The Caped Crusader’s iconic car goes on the auction block today, January 19th, 2013 at Barrett-Jackson classic auto auction house in Scottsdale, Arizona. Watch Batmobile owner George Barris describe how he transformed a 1955 Lincoln Futura concept car into one of the most identifiable automobiles of all time:
Archive for the ‘"Batman"’ Category
By now you’ve probably heard that the great performer and legendary songstress (and one of Batman’s three “Catwoman”), Eartha Kitt died on Christmas Day, 2008 at the age of 81. The Archive of American Television was privileged to interview Ms. Kitt about her television work in 2002. In memoriam, here are some excerpts from the interview:
Eartha Kitt (1927-2008) was interviewed for nearly an hour-and-a-half in New York, NY. Kitt briefly talked about her early stage work in New York and abroad, and her opinions regarding a performer’s relationship with the audience. She described appearing on “live” television in New York in the 1950s, on such series as Omnibus and The Ed Sullivan Show. She discussed the difficulties faced by African-Americans regarding their appearances on television. She discussed her work in filmed television, including guest shots on such series as Mission: Impossible, I Spy, and Batman (as one of the more memorable actresses who played “Catwoman”). The interview was conducted by Michael Rosen on October 15, 2002.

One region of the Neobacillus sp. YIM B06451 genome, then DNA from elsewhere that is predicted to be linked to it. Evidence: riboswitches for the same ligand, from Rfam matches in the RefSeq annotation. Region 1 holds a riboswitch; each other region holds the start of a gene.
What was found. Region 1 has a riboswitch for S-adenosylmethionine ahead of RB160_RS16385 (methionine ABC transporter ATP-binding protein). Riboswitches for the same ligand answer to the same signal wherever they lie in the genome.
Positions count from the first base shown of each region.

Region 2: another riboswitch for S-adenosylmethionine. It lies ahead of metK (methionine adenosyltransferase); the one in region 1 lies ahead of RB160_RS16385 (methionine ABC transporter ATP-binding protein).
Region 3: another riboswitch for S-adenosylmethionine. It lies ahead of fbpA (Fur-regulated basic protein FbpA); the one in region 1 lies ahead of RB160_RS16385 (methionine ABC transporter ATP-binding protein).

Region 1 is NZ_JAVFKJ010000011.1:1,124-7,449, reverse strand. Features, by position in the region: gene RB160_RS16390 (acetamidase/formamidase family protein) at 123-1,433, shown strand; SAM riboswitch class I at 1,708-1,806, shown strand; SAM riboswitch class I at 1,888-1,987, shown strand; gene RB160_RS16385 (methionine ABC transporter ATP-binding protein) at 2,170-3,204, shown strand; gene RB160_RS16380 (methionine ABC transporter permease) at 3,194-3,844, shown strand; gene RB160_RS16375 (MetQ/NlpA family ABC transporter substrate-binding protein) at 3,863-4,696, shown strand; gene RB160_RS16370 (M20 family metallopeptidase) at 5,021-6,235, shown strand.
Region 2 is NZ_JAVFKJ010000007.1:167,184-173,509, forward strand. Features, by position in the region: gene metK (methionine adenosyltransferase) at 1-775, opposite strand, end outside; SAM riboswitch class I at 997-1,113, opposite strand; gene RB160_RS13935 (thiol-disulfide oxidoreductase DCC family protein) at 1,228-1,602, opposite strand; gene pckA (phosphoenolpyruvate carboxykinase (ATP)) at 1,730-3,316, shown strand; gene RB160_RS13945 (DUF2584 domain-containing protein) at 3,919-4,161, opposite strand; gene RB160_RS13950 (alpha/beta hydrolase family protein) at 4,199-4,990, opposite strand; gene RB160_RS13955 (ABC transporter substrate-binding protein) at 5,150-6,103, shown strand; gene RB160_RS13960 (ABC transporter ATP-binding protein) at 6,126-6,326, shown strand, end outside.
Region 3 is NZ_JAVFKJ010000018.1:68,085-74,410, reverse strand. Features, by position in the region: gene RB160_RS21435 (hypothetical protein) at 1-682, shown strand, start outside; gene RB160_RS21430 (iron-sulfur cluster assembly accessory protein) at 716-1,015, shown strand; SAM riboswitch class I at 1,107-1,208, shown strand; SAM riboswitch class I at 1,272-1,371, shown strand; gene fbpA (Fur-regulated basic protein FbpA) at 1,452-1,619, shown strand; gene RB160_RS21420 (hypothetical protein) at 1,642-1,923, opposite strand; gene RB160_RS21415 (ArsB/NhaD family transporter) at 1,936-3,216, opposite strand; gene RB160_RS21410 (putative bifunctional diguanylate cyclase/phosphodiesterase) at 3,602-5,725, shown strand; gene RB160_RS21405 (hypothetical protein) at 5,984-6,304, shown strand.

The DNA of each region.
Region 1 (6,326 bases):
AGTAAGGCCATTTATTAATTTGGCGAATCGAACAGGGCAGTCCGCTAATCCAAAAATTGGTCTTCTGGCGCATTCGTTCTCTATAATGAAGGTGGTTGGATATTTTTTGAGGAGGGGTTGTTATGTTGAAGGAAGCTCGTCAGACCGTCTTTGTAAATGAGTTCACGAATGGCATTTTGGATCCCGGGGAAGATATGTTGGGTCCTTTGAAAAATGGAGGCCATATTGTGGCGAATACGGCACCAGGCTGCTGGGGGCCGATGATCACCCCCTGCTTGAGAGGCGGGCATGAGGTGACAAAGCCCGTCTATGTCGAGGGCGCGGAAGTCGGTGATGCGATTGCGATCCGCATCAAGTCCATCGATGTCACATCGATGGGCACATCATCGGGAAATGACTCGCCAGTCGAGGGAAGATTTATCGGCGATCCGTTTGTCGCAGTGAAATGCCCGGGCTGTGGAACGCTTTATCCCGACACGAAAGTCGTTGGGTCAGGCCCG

Director Robert Butler was responsible for creating the look and feel for many classic television series in a career that spanned five decades. His full Archive of American Television interview is now available online, including detailed accounts of directing the first episodes of Batman, Moonlighting (pilot telefilm) and Hill Street Blues.
Butler began by describing his early years breaking into the business as an usher at CBS. He described his experiences in various behind-the-scenes capacities on such classic “live” anthology series as Climax! and Playhouse 90. He described his first break in television directing on the comedy/drama series Hennesey. He detailed his many and varied assignments in series television in the 1960s on such series as The Detectives, Bonanza, The Dick Van Dyke Show, Dr. Kildare, Gunsmoke, The Defenders, The Fugitive, Hogan’s Heroes, The Twilight Zone, Batman, and Star Trek. Butler described his work in the 1970s on television movies (such as Columbo MOWs and James Dean) and feature films. He extensively described his groundbreaking work on the look of Hill Street Blues, for which he directed several of the initial episodes (including the pilot). He talked about his later work on such series as Remington Steele, Moonlighting (the telefilm pilot), Out on a Limb, Midnight Caller (which he also executive-produced), Sisters, and Lois & Clark. The interview was conducted by Stephen J. Abramson on January 14, 2004.